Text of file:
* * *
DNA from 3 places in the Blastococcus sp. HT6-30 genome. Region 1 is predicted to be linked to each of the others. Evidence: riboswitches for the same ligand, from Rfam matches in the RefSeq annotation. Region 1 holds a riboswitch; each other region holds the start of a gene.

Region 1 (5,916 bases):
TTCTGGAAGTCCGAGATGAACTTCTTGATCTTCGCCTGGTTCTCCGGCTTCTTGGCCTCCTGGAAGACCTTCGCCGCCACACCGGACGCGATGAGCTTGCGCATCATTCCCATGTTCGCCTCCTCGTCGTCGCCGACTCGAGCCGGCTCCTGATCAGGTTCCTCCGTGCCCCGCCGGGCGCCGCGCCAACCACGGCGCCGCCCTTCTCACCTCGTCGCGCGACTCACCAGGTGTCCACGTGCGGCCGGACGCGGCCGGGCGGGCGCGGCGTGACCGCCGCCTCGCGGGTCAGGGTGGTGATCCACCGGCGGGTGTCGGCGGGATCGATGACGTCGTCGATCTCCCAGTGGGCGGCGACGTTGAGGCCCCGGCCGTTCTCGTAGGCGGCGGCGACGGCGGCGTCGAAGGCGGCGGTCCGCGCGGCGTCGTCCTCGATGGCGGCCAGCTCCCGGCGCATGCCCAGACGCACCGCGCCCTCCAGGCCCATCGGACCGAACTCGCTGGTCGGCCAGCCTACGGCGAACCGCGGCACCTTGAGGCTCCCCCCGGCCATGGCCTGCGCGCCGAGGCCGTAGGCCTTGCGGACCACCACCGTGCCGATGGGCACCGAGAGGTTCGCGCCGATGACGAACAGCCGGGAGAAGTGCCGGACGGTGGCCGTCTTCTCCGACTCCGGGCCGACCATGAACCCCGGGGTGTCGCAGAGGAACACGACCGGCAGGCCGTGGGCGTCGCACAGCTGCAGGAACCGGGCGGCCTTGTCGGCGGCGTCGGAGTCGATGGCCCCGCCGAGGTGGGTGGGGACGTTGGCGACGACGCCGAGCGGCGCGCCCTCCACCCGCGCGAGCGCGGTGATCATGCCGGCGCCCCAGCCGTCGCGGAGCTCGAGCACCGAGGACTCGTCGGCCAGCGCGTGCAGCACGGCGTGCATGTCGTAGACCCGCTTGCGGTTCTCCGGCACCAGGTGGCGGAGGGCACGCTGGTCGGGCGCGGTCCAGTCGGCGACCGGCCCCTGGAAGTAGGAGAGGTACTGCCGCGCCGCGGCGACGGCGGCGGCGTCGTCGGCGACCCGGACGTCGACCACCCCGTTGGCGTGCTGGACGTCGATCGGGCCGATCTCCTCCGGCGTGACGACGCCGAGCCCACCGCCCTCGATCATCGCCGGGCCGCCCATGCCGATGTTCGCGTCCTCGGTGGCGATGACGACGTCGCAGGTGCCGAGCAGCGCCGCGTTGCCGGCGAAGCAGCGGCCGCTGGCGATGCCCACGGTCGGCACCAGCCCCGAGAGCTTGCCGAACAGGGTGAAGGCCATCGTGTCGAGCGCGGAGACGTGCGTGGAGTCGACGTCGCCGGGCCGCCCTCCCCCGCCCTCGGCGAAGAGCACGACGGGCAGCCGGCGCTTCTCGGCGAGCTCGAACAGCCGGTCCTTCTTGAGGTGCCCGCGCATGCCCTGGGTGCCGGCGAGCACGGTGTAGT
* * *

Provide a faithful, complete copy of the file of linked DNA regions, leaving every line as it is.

DNA from 3 places in the Blastococcus sp. HT6-30 genome. Region 1 is predicted to be linked to each of the others. Evidence: riboswitches for the same ligand, from Rfam matches in the RefSeq annotation. Region 1 holds a riboswitch; each other region holds the start of a gene.

Region 1 (5,916 bases):
TTCTGGAAGTCCGAGATGAACTTCTTGATCTTCGCCTGGTTCTCCGGCTTCTTGGCCTCCTGGAAGACCTTCGCCGCCACACCGGACGCGATGAGCTTGCGCATCATTCCCATGTTCGCCTCCTCGTCGTCGCCGACTCGAGCCGGCTCCTGATCAGGTTCCTCCGTGCCCCGCCGGGCGCCGCGCCAACCACGGCGCCGCCCTTCTCACCTCGTCGCGCGACTCACCAGGTGTCCACGTGCGGCCGGACGCGGCCGGGCGGGCGCGGCGTGACCGCCGCCTCGCGGGTCAGGGTGGTGATCCACCGGCGGGTGTCGGCGGGATCGATGACGTCGTCGATCTCCCAGTGGGCGGCGACGTTGAGGCCCCGGCCGTTCTCGTAGGCGGCGGCGACGGCGGCGTCGAAGGCGGCGGTCCGCGCGGCGTCGTCCTCGATGGCGGCCAGCTCCCGGCGCATGCCCAGACGCACCGCGCCCTCCAGGCCCATCGGACCGAACTCGCTGGTCGGCCAGCCTACGGCGAACCGCGGCACCTTGAGGCTCCCCCCGGCCATGGCCTGCGCGCCGAGGCCGTAGGCCTTGCGGACCACCACCGTGCCGATGGGCACCGAGAGGTTCGCGCCGATGACGAACAGCCGGGAGAAGTGCCGGACGGTGGCCGTCTTCTCCGACTCCGGGCCGACCATGAACCCCGGGGTGTCGCAGAGGAACACGACCGGCAGGCCGTGGGCGTCGCACAGCTGCAGGAACCGGGCGGCCTTGTCGGCGGCGTCGGAGTCGATGGCCCCGCCGAGGTGGGTGGGGACGTTGGCGACGACGCCGAGCGGCGCGCCCTCCACCCGCGCGAGCGCGGTGATCATGCCGGCGCCCCAGCCGTCGCGGAGCTCGAGCACCGAGGACTCGTCGGCCAGCGCGTGCAGCACGGCGTGCATGTCGTAGACCCGCTTGCGGTTCTCCGGCACCAGGTGGCGGAGGGCACGCTGGTCGGGCGCGGTCCAGTCGGCGACCGGCCCCTGGAAGTAGGAGAGGTACTGCCGCGCCGCGGCGACGGCGGCGGCGTCGTCGGCGACCCGGACGTCGACCACCCCGTTGGCGTGCTGGACGTCGATCGGGCCGATCTCCTCCGGCGTGACGACGCCGAGCCCACCGCCCTCGATCATCGCCGGGCCGCCCATGCCGATGTTCGCGTCCTCGGTGGCGATGACGACGTCGCAGGTGCCGAGCAGCGCCGCGTTGCCGGCGAAGCAGCGGCCGCTGGCGATGCCCACGGTCGGCACCAGCCCCGAGAGCTTGCCGAACAGGGTGAAGGCCATCGTGTCGAGCGCGGAGACGTGCGTGGAGTCGACGTCGCCGGGCCGCCCTCCCCCGCCCTCGGCGAAGAGCACGACGGGCAGCCGGCGCTTCTCGGCGAGCTCGAACAGCCGGTCCTTCTTGAGGTGCCCGCGCATGCCCTGGGTGCCGGCGAGCACGGTGTAGT